CIA Director John Brennan, responding to the Senate torture report, acknowledged Thursday in a rare televised news conference that "abhorrent" tactics were used on terror detainees and said it was "unknown and unknowable" whether the harsh treatment yielded crucial intelligence that could have been gained in any other way.
Brennan began his public explanation — a rarity for his by-nature secretive agency — recounting the horrors of the 9/11 terrorist attacks, his agency's determination to prevent more such assaults and the fact that CIA officers were the first to fight and early to die in the Afghanistan war. The CIA, he said, "did a lot of things right" in a time when there were "no easy answers."
Brennan criticized the Senate intelligence committee's investigation on multiple fronts, saying, for example, it was "lamentable" that the committee interviewed no CIA personnel to ask "what were you thinking" and "what was the calculus you used" in determining interrogation practices. Without that, he said, "you lose the opportunity to really understand what was taking place at the time."
Even so, on the central contentious point of this week's report — its conclusion that none of the torture or other brutal interrogation methods produced critical, life-saving intelligence — Brennan said that cannot be proved one way or the other. In that respect, he stopped short of the claims of other defenders of the program who said the tough methods saved thousands of American lives and provided the breakthrough in finding Osama bin Laden.
Valuable information was indeed obtained after the harsh interrogations, he said, including some on 9/11 mastermind Osama bin Laden. But he added it was impossible to know whether the detainees provided that information because of the "enhanced interrogation techniques." He said the cause-and-effect relationship is "unknown and unknowable."
Brennan refused to say whether he considered the techniques to be torture, declining to even use the word in his 40 minutes of remarks and answers to questions.
As he spelled out his objections to the report, the office of Democratic Sen. Dianne Feinstein, head of the Senate intelligence committee, unleashed a barrage of tweets challenging him. One said that "every fact" in the committee's report was based on CIA records, cables or other evidence.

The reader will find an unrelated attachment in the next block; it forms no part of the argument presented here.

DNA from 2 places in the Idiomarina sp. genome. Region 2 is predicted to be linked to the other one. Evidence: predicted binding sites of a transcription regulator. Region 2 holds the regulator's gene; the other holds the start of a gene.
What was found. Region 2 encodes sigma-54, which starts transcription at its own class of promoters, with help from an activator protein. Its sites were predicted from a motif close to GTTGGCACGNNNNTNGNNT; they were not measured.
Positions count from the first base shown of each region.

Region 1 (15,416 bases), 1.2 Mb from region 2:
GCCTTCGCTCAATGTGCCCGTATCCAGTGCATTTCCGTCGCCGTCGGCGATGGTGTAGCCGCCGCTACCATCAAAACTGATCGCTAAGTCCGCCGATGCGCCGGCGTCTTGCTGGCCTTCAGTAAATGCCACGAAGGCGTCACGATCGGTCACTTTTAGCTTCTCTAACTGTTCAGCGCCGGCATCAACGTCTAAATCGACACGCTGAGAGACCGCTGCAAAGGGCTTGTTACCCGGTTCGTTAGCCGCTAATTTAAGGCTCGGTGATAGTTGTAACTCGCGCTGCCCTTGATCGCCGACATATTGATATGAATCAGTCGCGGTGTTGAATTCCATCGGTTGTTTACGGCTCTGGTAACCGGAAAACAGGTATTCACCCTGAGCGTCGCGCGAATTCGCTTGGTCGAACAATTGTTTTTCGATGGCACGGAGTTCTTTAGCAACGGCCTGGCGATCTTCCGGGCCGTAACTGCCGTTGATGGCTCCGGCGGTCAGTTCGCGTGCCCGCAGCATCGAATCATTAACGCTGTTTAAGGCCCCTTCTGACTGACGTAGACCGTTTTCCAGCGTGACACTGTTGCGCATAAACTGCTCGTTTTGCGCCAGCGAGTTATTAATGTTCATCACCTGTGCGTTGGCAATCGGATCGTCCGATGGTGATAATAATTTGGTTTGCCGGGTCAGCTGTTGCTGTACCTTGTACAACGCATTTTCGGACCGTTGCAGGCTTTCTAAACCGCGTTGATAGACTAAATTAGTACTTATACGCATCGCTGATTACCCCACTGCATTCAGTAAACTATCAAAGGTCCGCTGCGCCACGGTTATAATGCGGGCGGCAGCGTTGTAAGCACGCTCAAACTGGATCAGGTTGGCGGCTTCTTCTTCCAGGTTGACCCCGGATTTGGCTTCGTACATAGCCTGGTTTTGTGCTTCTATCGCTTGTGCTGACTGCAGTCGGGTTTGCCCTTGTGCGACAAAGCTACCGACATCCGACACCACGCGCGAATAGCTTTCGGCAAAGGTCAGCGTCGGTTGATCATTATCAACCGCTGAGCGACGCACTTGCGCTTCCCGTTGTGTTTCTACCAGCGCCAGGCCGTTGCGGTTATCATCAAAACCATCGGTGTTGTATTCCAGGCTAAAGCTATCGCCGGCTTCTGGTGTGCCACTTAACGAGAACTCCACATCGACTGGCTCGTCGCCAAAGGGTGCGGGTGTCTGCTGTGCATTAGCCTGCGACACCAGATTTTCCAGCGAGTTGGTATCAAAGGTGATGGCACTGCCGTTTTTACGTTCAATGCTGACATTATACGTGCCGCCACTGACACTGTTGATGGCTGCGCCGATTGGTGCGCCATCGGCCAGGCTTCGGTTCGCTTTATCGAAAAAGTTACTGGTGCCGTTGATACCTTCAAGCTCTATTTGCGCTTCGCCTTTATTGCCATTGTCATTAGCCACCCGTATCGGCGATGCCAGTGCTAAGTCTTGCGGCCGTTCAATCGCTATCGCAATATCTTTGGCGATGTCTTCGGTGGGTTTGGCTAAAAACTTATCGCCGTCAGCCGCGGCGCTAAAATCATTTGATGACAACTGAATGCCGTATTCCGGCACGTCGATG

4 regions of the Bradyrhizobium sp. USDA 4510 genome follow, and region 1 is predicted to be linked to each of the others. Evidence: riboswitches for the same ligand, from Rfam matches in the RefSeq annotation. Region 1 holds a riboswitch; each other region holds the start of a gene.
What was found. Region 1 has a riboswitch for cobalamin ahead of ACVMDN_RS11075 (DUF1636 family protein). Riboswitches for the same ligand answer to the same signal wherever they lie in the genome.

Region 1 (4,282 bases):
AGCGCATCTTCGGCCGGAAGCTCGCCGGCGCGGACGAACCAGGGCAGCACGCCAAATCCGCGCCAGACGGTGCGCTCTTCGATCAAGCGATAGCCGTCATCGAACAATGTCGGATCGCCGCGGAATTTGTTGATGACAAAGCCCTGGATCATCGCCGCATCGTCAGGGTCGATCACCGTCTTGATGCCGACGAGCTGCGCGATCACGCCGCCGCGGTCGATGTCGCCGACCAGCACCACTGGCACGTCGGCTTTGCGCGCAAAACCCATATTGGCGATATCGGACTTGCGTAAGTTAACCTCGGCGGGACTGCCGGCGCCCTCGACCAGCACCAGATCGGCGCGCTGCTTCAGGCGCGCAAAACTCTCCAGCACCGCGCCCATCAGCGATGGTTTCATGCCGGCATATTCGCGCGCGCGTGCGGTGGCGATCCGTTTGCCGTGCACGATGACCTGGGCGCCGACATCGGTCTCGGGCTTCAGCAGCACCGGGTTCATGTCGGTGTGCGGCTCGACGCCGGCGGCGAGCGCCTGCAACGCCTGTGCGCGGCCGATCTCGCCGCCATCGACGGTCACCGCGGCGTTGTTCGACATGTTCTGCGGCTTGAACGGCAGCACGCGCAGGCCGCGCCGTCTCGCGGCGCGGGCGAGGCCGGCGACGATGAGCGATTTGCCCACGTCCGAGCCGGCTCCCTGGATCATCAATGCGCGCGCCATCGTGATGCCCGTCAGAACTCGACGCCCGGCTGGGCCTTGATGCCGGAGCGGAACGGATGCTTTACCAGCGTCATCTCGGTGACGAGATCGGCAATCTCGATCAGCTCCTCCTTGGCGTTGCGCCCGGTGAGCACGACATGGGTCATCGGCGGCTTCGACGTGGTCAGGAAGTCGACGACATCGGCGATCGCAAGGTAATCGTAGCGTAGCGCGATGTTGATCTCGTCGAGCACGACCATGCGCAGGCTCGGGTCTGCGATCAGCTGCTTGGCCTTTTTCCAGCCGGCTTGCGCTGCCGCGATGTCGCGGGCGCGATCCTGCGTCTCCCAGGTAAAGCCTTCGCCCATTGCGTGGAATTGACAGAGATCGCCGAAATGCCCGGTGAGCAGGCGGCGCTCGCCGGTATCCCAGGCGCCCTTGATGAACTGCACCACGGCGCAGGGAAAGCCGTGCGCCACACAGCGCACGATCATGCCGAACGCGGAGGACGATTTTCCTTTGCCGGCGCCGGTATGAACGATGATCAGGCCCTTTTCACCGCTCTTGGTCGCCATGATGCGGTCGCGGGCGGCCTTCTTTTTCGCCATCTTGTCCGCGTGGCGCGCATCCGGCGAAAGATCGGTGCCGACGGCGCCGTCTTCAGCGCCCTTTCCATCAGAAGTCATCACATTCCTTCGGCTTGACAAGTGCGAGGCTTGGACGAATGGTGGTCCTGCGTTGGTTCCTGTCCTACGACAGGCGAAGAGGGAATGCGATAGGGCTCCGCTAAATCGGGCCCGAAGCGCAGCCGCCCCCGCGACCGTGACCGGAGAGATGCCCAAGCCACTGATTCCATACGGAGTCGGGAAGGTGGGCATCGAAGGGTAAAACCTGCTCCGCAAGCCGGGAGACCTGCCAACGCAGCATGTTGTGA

Brennan denied that the CIA intentionally misled lawmakers, and he spoke up forcefully for agency employees, "a workforce that was trying to do the right thing" even though some came up short.
"We take exceptional pride in providing truth to power," he said pointedly, "whether that power agrees with what we say or not and regardless of political party."
The Senate report doesn't urge prosecution for wrongdoing, and the Justice Department has no interest in reopening a criminal probe. But the threat to former interrogators and their superiors was underlined Wednesday as a U.N. special investigator demanded those responsible for "systematic crimes" be brought to justice, and human rights groups pushed for the arrest of key CIA and Bush administration figures if they travel overseas.
Current and former CIA officials pushed back, determined to paint the Senate report as a political stunt by Senate Democrats.
It is a "one-sided study marred by errors of fact and interpretation — essentially a poorly done and partisan attack on the agency that has done the most to protect America," former CIA directors George Tenet, Porter Goss and Michael Hayden wrote in a Wall Street Journal opinion piece.
The intelligence committee's 500-page release concluded that the CIA inflicted suffering on al-Qaida prisoners beyond its legal authority and that none of the agency's "enhanced interrogations" provided crucial information. It cited the CIA's own records, documenting in detail how waterboarding and lesser-known techniques such as "rectal feeding" were actually employed.
In a formal 136-page rebuttal, the CIA suggested Senate Democrats searched through millions of documents to pull out only the evidence backing up predetermined conclusions.
Tenet, the director on Sept. 11, 2001, said the interrogation program "saved thousands of Americans lives" while the country faced a "ticking time bomb every day."
Former Vice President Dick Cheney also pushed back, saying in a Fox News interview that the Senate report "is full of crap."
In no uncertain terms, Cheney said the CIA's approach to interrogating terror suspects was necessary after the 9/11 attacks, and the people who carried them out were doing their duty.
President Barack Obama banned harsh interrogation tactics upon taking office, calling the treatment "torture." But he has shown little interest in holding accountable anyone involved, a sore point among human rights groups and his supporters on the left.
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